One of my favorite things to do last summer when coming home late from work was to walk the two blocks from my home in Red Hook, Brooklyn, to the Good Fork. By that hour—after nine—the busy restaurant would be winding down, and with a friend or my husband we would sit outside in the light-bedecked garden and order one of the special cocktails—my favorite is the blood orange margarita—and a few appetizers, such as the crab cake and the pork and chive dumplings. The first time I had that crab cake, it was bliss—succulent, moist, and flavorful—by far the best I had ever eaten. I told Ben Schneider—co-owner with wife/chef Sohui Kim—how I felt about it. “You’ve been hooked,” he said. He was right.
As with all of the great joys of my life, I like to spread the news. But who am I to write a restaurant review? I know something about oral fixations and the pleasure principle, yet food, though I love it, is not my area of expertise. Further, Ben and Sohui are my very lovely neighbors—clearly I am biased.
Enter Gail Zweigenthal. I met Gail eight years ago at the Center for Modern Psychoanalytic Studies, where we were both psychoanalytic candidates, and we have been friends ever since. Gail is on her second career, her first having been thirty-odd years at Gourmet Magazine, the last nine as editor in chief. I was so excited to introduce Gail to one of my favorite restaurants. Off we went one recent evening, with our party of six, to dine at the Good Fork.
We were led through the small restaurant—reminiscent in décor to an interior of a tastefully decorated ship, with its finished, curved wood panels—to the back room, an enclosed patio with 3 or 4 tables. We all had a round of drinks, sampling the restaurant’s special cocktails. I knew I could count on the blood orange margarita and was delighted as well by a sip of Gail’s deliciously refreshing “whiskey smash” cocktail. We chose an affordable bottle of wine—the 2007 Marcato Baratarro Pinot Nero—and my bridge and tunnel guests were surprised by the quality for the reasonable price.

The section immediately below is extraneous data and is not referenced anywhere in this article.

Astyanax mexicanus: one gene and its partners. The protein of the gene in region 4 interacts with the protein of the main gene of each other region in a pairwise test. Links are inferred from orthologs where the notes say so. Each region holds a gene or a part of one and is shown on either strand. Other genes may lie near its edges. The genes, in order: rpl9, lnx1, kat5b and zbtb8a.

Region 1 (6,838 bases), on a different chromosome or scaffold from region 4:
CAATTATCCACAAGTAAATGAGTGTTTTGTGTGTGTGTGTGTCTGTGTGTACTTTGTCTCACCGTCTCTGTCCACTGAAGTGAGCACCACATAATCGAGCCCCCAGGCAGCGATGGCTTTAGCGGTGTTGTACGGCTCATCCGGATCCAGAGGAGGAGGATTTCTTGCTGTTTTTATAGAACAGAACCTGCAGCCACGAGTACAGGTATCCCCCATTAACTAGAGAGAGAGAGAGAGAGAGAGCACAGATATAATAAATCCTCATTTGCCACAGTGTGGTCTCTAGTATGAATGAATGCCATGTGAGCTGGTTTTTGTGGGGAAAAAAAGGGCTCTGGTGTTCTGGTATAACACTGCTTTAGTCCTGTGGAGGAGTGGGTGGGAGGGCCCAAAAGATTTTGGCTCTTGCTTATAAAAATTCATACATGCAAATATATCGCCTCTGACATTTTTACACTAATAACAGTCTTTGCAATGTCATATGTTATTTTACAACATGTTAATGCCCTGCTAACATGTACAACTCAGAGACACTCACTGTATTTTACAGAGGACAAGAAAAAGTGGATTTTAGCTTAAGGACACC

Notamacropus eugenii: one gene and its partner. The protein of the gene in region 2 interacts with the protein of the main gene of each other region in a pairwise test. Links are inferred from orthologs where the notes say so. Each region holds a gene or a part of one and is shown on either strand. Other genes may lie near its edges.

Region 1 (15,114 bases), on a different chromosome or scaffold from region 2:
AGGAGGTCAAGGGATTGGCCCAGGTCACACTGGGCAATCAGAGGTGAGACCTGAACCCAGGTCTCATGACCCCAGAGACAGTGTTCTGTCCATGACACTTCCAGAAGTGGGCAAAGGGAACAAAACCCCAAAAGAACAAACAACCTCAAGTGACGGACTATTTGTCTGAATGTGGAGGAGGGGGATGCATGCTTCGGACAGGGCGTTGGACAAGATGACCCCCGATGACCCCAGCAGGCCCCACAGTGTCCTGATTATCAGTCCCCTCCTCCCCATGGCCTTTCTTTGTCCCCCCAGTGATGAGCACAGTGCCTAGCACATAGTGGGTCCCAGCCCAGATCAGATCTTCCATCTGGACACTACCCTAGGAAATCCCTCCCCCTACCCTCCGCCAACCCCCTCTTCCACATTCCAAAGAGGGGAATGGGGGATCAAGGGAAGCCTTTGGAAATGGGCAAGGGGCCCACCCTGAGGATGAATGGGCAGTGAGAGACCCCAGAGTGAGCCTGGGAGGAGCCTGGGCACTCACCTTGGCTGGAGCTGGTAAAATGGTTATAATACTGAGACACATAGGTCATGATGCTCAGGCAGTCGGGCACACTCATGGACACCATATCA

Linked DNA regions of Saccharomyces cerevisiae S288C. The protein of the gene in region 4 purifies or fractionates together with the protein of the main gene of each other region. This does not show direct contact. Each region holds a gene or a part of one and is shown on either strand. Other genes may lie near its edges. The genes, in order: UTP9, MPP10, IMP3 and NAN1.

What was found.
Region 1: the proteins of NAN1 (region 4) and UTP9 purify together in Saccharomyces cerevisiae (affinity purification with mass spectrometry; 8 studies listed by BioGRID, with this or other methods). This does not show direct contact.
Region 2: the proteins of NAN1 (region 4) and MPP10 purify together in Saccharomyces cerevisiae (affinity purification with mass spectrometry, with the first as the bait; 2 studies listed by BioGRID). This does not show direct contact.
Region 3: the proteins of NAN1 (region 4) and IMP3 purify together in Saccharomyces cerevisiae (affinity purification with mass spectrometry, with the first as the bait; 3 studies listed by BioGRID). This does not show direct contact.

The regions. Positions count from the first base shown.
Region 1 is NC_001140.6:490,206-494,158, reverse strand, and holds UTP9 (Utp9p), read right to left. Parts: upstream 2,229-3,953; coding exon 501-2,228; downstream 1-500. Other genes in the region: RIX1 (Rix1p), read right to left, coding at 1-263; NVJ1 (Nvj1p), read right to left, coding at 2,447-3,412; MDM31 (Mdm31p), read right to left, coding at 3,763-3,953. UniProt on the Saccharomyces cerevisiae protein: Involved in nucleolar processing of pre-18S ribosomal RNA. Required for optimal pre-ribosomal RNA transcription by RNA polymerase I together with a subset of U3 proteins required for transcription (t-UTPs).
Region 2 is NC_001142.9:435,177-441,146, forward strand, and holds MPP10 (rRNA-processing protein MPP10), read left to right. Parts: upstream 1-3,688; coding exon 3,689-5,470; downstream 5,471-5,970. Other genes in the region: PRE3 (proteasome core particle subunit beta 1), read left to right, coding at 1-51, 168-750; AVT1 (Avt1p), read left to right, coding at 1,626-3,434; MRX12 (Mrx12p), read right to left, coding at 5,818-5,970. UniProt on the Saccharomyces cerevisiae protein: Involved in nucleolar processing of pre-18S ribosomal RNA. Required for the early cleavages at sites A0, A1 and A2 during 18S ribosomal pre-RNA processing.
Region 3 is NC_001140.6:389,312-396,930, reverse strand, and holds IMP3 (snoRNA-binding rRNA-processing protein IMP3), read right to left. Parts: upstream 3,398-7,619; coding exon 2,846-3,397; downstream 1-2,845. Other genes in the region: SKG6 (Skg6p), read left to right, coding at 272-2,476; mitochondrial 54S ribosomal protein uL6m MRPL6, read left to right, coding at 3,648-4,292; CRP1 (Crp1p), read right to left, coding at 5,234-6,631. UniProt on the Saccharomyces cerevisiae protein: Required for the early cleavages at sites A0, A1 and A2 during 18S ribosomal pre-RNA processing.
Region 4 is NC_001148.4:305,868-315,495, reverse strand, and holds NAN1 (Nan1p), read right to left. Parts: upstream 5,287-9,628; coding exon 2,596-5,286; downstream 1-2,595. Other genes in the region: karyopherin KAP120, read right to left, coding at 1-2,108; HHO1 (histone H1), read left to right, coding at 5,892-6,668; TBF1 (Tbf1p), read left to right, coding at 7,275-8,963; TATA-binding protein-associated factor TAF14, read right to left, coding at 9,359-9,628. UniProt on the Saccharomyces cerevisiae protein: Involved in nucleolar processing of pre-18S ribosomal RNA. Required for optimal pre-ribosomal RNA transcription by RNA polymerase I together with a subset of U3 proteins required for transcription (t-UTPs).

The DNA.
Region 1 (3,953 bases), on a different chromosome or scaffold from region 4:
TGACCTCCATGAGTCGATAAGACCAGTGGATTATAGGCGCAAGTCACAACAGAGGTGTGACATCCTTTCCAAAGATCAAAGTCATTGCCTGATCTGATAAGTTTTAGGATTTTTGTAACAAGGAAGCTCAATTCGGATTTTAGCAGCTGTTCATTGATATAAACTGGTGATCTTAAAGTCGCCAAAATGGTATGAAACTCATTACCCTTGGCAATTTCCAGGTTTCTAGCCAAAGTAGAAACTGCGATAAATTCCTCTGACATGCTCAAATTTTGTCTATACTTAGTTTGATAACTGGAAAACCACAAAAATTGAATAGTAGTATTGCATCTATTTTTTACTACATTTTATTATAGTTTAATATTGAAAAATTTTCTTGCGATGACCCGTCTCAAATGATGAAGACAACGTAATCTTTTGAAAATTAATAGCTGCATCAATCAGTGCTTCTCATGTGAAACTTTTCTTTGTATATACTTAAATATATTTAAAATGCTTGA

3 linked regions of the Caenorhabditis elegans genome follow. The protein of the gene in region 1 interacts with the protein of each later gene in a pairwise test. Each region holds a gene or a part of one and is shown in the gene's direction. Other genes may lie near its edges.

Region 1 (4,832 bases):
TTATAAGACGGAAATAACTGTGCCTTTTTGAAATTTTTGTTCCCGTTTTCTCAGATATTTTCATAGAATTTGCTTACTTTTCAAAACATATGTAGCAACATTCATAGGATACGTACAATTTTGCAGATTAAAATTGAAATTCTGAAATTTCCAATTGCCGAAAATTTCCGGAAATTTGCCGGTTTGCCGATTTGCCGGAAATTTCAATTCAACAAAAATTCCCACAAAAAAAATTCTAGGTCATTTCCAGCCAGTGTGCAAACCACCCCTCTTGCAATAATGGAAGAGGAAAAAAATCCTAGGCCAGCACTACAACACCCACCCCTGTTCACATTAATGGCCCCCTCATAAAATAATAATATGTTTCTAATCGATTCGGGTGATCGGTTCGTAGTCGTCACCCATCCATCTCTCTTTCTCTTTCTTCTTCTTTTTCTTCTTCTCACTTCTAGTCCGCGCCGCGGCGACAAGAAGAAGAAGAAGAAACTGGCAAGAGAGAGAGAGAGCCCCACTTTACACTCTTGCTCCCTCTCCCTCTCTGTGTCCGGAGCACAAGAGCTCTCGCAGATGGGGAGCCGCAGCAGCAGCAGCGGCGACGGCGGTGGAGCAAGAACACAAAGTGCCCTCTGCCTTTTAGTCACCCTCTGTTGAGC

When at Gourmet, Gail spent a week in New Orleans reviewing restaurants and always ordered the oyster po’boy. “It’s my favorite sandwich and I have one whenever I see it on a menu,” she says. The Good Fork’s rendition stood out.”Serving it on a mini brioche was a brilliant riff, as was the accompanying guacamole in addition to the more traditional remoulade—it was really special,” said Gail.
Gail also loved her braised Berkshire pork belly. “The juicy meat was beautifully smoked and with a good proportion of meat to fat. The arugula walnut pesto, with its slight bitterness, was a perfect foil to the richness.” Around the table our friends ordered the buffalo skirt steak, the duck breast, and homemade pappardelle with lamb ragout. My own choice—the wild striped bass—was cooked to the perfect degree of flakiness and served with delicious parsnip crisps. (Photo above is of steak and eggs, Korean style).
We ordered a round of desserts, of which the chocolate bread pudding was the standout— melted dark chocolate was blended into layers of moist, warm bread pudding—almost overkill!
There was little disappointment around our table—it had been a thoroughly enjoyable dinner among friends. If I had to nitpick, I guess I could point to some initial confusion between our servers about our drinks. And I would have preferred a more delicately textured pasta to the more rustic linguine in my scallop appetizer. But all in all, the service was helpful and friendly, the atmosphere warm and comfortable, and the food truly delicious.
391 Van Brunt Street
Group photo, left to right: Jennifer Lieber, John Battis, Gail Zweigenthal, Michal Tziyon, Ron Lieber and Jennifer Wade.